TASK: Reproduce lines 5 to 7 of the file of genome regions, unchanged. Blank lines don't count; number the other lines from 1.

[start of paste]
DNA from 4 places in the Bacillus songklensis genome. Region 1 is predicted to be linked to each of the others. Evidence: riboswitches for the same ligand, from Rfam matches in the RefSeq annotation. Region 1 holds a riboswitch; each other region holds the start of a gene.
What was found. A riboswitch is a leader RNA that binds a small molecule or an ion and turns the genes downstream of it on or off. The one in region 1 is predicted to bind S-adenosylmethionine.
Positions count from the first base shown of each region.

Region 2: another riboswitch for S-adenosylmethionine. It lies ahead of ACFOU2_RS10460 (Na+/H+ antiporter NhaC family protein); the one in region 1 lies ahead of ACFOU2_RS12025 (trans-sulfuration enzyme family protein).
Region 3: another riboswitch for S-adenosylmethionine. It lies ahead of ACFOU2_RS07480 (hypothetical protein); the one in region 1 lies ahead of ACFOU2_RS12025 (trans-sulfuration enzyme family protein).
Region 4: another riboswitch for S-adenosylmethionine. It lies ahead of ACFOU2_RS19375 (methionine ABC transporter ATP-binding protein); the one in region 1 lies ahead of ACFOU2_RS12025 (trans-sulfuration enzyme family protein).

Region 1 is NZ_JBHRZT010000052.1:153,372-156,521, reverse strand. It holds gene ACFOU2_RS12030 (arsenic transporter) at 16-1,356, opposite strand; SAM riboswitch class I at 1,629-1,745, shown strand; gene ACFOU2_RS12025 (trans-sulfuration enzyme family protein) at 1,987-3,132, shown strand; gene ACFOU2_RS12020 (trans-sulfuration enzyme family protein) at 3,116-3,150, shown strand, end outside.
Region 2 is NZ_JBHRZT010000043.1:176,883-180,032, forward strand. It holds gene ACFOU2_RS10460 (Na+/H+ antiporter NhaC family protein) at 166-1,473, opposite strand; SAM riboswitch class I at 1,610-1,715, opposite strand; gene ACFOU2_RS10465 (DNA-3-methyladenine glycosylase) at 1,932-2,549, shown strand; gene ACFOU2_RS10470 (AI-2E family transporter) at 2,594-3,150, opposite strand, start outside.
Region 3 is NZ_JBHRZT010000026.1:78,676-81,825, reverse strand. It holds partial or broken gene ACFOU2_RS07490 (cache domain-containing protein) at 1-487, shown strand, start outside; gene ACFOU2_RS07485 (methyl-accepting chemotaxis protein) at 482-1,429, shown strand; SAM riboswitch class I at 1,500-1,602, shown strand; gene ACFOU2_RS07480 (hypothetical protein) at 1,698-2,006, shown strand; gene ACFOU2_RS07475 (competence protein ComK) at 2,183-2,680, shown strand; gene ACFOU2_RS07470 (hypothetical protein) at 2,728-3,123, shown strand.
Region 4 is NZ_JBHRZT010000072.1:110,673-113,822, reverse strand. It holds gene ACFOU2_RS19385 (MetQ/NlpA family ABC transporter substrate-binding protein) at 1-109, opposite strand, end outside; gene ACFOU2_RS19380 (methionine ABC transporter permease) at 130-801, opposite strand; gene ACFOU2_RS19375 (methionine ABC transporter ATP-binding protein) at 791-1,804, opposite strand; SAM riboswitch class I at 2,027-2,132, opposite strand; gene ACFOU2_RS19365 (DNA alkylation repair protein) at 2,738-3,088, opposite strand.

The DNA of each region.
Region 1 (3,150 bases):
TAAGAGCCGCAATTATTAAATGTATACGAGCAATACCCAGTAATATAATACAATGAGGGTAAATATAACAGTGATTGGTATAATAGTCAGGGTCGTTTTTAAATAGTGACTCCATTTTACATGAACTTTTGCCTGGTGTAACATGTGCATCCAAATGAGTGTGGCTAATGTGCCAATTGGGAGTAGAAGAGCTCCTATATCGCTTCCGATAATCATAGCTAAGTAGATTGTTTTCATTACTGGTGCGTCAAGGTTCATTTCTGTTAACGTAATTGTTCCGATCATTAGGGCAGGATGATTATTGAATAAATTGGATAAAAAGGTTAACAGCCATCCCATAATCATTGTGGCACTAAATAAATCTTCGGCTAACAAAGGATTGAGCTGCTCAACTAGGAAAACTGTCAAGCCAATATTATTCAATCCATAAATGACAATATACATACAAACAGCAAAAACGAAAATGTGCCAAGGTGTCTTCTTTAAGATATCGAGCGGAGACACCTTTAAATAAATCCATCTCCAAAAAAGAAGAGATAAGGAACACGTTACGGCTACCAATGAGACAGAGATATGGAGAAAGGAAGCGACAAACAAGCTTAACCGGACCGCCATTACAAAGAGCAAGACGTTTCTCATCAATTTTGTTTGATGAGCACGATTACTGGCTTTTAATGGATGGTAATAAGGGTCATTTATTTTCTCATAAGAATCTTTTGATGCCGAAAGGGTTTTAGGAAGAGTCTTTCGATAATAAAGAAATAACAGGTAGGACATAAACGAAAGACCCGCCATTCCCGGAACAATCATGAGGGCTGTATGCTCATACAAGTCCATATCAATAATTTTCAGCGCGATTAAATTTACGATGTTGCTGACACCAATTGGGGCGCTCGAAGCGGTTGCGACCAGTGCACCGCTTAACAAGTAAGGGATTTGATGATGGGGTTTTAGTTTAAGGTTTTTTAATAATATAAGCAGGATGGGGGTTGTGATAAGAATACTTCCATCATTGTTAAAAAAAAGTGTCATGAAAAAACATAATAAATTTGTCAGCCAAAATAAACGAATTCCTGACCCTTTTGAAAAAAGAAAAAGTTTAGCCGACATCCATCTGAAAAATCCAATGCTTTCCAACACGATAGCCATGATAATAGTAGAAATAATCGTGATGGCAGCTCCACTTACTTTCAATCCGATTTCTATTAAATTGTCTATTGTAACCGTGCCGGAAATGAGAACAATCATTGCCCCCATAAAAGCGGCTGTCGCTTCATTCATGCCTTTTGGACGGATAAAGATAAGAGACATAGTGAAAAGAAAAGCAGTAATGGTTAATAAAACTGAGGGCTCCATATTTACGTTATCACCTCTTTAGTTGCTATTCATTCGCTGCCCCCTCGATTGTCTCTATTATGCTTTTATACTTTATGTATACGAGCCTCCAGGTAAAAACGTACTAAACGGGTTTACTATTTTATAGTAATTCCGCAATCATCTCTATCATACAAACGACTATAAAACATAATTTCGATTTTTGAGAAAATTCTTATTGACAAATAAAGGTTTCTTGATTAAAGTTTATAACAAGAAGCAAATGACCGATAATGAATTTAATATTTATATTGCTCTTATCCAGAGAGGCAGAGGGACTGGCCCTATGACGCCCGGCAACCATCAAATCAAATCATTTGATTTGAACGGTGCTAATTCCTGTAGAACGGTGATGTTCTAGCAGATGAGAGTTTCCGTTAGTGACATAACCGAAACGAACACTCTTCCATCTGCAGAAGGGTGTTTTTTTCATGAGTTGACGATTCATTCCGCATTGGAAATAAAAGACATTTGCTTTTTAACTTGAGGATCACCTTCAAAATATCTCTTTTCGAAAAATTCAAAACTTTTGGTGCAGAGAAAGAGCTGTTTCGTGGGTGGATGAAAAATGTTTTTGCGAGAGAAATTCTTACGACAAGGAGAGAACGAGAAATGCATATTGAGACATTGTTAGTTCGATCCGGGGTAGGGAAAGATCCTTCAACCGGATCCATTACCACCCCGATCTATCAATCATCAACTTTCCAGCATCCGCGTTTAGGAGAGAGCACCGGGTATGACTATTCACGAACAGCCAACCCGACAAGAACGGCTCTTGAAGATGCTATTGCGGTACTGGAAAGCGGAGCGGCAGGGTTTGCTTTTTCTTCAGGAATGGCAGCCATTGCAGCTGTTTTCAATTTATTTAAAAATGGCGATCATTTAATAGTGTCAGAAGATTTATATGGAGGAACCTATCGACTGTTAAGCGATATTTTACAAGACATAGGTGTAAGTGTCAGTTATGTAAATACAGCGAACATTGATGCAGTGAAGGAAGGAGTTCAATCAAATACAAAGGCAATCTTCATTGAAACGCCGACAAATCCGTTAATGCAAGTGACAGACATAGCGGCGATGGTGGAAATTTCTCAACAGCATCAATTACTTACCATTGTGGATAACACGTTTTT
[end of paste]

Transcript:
Region 3: another riboswitch for S-adenosylmethionine. It lies ahead of ACFOU2_RS07480 (hypothetical protein); the one in region 1 lies ahead of ACFOU2_RS12025 (trans-sulfuration enzyme family protein).
Region 4: another riboswitch for S-adenosylmethionine. It lies ahead of ACFOU2_RS19375 (methionine ABC transporter ATP-binding protein); the one in region 1 lies ahead of ACFOU2_RS12025 (trans-sulfuration enzyme family protein).

Region 1 is NZ_JBHRZT010000052.1:153,372-156,521, reverse strand. It holds gene ACFOU2_RS12030 (arsenic transporter) at 16-1,356, opposite strand; SAM riboswitch class I at 1,629-1,745, shown strand; gene ACFOU2_RS12025 (trans-sulfuration enzyme family protein) at 1,987-3,132, shown strand; gene ACFOU2_RS12020 (trans-sulfuration enzyme family protein) at 3,116-3,150, shown strand, end outside.